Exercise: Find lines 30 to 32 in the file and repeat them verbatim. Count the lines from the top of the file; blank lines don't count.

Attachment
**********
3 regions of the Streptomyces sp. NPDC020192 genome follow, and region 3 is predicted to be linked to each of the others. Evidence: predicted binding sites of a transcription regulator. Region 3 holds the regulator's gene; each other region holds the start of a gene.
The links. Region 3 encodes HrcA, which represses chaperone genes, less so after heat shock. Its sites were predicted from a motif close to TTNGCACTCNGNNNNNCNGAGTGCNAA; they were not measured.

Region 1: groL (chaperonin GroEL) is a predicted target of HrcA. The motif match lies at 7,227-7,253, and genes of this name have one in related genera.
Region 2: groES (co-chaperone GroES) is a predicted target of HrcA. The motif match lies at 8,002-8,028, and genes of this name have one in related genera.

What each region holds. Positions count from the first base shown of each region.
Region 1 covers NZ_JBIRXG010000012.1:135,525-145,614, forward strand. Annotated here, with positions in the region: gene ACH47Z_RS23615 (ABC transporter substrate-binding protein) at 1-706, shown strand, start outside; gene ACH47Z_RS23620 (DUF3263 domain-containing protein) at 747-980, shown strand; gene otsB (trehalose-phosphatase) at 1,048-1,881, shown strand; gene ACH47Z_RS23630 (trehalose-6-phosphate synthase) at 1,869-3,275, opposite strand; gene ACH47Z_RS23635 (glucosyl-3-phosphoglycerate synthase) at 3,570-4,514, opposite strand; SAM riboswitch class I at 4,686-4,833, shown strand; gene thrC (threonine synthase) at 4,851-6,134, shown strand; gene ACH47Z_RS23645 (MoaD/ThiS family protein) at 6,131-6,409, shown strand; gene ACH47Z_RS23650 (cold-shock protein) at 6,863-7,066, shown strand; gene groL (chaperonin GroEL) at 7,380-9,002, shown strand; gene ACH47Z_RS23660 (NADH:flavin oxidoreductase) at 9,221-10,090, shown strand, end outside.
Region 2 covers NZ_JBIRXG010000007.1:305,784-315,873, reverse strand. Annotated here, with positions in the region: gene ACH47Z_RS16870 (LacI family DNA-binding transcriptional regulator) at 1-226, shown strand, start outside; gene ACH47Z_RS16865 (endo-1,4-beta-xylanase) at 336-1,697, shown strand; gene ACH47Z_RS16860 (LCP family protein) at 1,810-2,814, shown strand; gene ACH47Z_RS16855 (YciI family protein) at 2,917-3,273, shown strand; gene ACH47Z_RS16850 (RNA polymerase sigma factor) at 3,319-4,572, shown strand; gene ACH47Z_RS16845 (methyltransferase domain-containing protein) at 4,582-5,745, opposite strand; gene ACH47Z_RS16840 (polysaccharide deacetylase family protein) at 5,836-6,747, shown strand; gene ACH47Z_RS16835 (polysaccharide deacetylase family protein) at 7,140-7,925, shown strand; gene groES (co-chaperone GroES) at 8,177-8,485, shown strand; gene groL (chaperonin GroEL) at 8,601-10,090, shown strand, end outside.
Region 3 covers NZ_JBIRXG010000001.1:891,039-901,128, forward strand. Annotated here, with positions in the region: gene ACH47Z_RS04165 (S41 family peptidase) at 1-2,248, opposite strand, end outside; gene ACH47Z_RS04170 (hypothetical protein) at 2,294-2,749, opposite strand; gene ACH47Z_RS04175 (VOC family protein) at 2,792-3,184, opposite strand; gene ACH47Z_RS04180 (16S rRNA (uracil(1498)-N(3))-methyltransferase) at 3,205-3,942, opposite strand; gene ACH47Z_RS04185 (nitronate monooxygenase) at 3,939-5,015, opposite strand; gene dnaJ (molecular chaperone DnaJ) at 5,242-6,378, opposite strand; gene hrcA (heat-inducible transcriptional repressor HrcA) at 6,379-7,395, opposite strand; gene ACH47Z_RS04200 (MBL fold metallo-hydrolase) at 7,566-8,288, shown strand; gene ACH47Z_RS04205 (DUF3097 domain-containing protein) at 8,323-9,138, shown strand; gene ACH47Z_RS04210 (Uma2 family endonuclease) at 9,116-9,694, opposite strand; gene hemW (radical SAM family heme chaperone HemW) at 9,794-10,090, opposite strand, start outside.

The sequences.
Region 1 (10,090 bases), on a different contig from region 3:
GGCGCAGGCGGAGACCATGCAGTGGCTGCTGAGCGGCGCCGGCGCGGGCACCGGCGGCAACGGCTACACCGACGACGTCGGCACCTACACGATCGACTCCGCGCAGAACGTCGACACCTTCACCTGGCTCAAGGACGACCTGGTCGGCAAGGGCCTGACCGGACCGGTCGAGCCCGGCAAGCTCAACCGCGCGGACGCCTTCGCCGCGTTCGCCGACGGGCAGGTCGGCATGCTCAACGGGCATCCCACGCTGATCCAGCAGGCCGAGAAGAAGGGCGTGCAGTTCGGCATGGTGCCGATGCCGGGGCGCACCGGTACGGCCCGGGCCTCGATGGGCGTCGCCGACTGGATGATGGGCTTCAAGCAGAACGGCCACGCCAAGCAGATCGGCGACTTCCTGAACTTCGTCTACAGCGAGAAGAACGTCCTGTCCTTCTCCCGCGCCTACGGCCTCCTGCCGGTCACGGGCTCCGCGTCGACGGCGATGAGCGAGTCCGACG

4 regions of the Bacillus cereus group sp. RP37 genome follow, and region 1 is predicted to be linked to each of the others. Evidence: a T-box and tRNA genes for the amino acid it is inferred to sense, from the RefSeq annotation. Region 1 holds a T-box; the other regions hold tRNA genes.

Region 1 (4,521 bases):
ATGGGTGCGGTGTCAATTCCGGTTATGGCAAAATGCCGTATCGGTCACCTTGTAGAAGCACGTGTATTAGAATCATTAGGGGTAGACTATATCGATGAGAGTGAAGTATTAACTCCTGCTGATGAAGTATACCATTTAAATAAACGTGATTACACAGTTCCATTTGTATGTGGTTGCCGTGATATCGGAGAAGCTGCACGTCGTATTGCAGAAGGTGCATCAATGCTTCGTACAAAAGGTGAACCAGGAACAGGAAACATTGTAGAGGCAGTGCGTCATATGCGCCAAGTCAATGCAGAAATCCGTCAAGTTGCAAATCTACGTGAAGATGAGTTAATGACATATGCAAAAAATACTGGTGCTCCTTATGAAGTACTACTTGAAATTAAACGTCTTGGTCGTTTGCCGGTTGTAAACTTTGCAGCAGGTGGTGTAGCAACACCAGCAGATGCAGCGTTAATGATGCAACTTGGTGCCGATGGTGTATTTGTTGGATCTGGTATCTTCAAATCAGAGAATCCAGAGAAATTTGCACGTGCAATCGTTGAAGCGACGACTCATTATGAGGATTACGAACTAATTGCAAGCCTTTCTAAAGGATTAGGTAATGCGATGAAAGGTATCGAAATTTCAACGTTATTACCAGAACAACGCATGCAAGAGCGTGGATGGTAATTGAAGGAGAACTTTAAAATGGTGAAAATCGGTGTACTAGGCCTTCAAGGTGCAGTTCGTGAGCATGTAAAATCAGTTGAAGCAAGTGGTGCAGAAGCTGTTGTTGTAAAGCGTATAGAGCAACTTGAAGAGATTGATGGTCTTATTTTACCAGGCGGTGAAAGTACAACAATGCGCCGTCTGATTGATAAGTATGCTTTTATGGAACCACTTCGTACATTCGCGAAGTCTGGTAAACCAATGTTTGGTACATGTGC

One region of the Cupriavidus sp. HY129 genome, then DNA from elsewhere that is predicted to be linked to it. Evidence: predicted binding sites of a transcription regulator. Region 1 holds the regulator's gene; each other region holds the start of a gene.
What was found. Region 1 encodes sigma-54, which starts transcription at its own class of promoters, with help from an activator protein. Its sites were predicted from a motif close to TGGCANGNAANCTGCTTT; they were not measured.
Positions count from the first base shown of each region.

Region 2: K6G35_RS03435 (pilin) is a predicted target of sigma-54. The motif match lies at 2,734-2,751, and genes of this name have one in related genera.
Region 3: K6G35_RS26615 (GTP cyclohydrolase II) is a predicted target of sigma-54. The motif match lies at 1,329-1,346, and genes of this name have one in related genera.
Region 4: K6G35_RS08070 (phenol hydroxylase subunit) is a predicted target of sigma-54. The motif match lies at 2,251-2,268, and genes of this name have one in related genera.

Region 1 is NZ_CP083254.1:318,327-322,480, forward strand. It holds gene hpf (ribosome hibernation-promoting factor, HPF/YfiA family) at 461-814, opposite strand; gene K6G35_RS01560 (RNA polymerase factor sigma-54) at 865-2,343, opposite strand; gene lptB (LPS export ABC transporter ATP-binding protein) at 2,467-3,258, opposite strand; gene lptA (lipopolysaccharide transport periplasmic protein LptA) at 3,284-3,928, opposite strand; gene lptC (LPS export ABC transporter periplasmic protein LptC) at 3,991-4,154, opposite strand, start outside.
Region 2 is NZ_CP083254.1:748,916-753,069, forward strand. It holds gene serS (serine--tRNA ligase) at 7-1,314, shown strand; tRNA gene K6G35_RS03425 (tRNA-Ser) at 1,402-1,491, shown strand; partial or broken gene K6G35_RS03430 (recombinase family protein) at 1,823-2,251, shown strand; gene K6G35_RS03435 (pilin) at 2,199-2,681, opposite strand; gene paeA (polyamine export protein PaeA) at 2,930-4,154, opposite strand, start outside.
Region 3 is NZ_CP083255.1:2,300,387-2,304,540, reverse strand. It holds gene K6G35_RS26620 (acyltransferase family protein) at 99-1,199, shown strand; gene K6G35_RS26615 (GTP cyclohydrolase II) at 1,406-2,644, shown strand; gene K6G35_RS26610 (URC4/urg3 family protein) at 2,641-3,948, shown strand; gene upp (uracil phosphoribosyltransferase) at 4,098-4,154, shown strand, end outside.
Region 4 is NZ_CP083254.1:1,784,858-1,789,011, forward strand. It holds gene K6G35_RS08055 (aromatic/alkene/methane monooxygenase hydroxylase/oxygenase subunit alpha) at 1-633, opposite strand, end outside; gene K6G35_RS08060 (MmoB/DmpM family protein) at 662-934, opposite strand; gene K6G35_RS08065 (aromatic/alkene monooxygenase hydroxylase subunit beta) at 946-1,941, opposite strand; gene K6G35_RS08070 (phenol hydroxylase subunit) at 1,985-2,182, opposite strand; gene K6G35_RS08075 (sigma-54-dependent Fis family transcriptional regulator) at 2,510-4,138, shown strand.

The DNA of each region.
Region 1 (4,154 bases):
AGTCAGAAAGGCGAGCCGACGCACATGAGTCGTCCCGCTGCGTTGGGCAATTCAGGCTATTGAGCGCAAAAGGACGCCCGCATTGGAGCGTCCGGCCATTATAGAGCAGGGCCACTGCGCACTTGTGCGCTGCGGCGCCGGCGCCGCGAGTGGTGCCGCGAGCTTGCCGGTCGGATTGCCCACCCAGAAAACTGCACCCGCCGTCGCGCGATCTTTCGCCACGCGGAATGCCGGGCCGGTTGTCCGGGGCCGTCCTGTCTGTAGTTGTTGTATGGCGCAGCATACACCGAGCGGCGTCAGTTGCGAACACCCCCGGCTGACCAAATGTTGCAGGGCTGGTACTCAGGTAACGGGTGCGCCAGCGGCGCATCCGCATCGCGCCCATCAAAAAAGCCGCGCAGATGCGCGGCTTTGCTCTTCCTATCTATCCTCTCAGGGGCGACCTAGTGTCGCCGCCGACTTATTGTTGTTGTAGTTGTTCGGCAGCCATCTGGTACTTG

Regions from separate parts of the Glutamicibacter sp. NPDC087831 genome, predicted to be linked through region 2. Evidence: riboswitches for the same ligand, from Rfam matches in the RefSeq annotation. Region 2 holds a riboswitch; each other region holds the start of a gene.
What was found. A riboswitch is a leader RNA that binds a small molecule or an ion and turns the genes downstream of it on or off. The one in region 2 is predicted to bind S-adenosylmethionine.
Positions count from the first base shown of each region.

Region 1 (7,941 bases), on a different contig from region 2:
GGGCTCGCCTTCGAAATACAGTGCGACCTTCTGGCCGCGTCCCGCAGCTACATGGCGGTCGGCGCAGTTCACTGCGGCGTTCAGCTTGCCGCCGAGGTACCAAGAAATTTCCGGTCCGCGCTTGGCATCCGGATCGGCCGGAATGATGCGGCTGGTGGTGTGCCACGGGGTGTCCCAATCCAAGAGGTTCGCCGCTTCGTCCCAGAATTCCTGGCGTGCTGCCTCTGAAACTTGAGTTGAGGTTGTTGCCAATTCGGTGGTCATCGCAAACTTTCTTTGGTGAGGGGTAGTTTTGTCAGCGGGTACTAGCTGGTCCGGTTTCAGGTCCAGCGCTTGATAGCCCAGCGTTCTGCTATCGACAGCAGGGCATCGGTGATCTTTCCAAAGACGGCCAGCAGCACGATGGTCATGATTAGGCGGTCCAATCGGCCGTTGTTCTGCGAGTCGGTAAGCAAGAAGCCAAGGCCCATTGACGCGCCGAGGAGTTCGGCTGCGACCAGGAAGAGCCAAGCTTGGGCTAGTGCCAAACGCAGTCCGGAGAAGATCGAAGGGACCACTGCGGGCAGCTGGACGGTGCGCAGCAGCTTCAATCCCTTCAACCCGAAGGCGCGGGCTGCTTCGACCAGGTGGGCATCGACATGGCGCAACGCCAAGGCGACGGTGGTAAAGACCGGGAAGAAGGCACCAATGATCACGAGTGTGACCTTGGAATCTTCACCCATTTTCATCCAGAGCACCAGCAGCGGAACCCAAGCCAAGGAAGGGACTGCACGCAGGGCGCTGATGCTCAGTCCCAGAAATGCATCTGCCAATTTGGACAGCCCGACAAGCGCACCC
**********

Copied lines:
Positions count from the first base shown of each region.

Region 1 (7,941 bases), on a different contig from region 2:
GGGCTCGCCTTCGAAATACAGTGCGACCTTCTGGCCGCGTCCCGCAGCTACATGGCGGTCGGCGCAGTTCACTGCGGCGTTCAGCTTGCCGCCGAGGTACCAAGAAATTTCCGGTCCGCGCTTGGCATCCGGATCGGCCGGAATGATGCGGCTGGTGGTGTGCCACGGGGTGTCCCAATCCAAGAGGTTCGCCGCTTCGTCCCAGAATTCCTGGCGTGCTGCCTCTGAAACTTGAGTTGAGGTTGTTGCCAATTCGGTGGTCATCGCAAACTTTCTTTGGTGAGGGGTAGTTTTGTCAGCGGGTACTAGCTGGTCCGGTTTCAGGTCCAGCGCTTGATAGCCCAGCGTTCTGCTATCGACAGCAGGGCATCGGTGATCTTTCCAAAGACGGCCAGCAGCACGATGGTCATGATTAGGCGGTCCAATCGGCCGTTGTTCTGCGAGTCGGTAAGCAAGAAGCCAAGGCCCATTGACGCGCCGAGGAGTTCGGCTGCGACCAGGAAGAGCCAAGCTTGGGCTAGTGCCAAACGCAGTCCGGAGAAGATCGAAGGGACCACTGCGGGCAGCTGGACGGTGCGCAGCAGCTTCAATCCCTTCAACCCGAAGGCGCGGGCTGCTTCGACCAGGTGGGCATCGACATGGCGCAACGCCAAGGCGACGGTGGTAAAGACCGGGAAGAAGGCACCAATGATCACGAGTGTGACCTTGGAATCTTCACCCATTTTCATCCAGAGCACCAGCAGCGGAACCCAAGCCAAGGAAGGGACTGCACGCAGGGCGCTGATGCTCAGTCCCAGAAATGCATCTGCCAATTTGGACAGCCCGACAAGCGCACCC